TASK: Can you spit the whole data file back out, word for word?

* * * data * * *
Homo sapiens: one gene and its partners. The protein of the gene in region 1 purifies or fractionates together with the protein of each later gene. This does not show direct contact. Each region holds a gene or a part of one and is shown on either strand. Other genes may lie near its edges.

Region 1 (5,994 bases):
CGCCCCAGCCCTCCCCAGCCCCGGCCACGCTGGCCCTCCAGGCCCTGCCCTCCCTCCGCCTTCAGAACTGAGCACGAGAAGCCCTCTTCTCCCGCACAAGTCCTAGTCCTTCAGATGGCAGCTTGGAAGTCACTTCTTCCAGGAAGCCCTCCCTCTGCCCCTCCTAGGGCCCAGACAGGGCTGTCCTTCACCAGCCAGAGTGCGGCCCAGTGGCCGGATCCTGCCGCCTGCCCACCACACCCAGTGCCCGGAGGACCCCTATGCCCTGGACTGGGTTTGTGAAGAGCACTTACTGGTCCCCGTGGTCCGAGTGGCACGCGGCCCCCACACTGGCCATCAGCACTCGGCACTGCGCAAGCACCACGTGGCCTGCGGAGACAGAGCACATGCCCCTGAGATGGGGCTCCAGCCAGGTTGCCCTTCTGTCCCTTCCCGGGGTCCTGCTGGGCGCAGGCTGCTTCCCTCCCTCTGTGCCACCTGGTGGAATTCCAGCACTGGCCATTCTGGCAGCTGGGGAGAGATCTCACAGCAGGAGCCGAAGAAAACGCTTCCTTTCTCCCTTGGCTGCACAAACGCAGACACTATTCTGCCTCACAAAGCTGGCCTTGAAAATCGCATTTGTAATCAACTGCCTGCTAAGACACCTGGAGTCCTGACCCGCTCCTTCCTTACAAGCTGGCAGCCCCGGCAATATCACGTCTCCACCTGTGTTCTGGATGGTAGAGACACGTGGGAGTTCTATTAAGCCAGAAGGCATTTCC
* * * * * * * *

Homo sapiens: one gene and its partners. The protein of the gene in region 1 purifies or fractionates together with the protein of each later gene. This does not show direct contact. Each region holds a gene or a part of one and is shown on either strand. Other genes may lie near its edges.

Region 1 (5,994 bases):
CGCCCCAGCCCTCCCCAGCCCCGGCCACGCTGGCCCTCCAGGCCCTGCCCTCCCTCCGCCTTCAGAACTGAGCACGAGAAGCCCTCTTCTCCCGCACAAGTCCTAGTCCTTCAGATGGCAGCTTGGAAGTCACTTCTTCCAGGAAGCCCTCCCTCTGCCCCTCCTAGGGCCCAGACAGGGCTGTCCTTCACCAGCCAGAGTGCGGCCCAGTGGCCGGATCCTGCCGCCTGCCCACCACACCCAGTGCCCGGAGGACCCCTATGCCCTGGACTGGGTTTGTGAAGAGCACTTACTGGTCCCCGTGGTCCGAGTGGCACGCGGCCCCCACACTGGCCATCAGCACTCGGCACTGCGCAAGCACCACGTGGCCTGCGGAGACAGAGCACATGCCCCTGAGATGGGGCTCCAGCCAGGTTGCCCTTCTGTCCCTTCCCGGGGTCCTGCTGGGCGCAGGCTGCTTCCCTCCCTCTGTGCCACCTGGTGGAATTCCAGCACTGGCCATTCTGGCAGCTGGGGAGAGATCTCACAGCAGGAGCCGAAGAAAACGCTTCCTTTCTCCCTTGGCTGCACAAACGCAGACACTATTCTGCCTCACAAAGCTGGCCTTGAAAATCGCATTTGTAATCAACTGCCTGCTAAGACACCTGGAGTCCTGACCCGCTCCTTCCTTACAAGCTGGCAGCCCCGGCAATATCACGTCTCCACCTGTGTTCTGGATGGTAGAGACACGTGGGAGTTCTATTAAGCCAGAAGGCATTTCC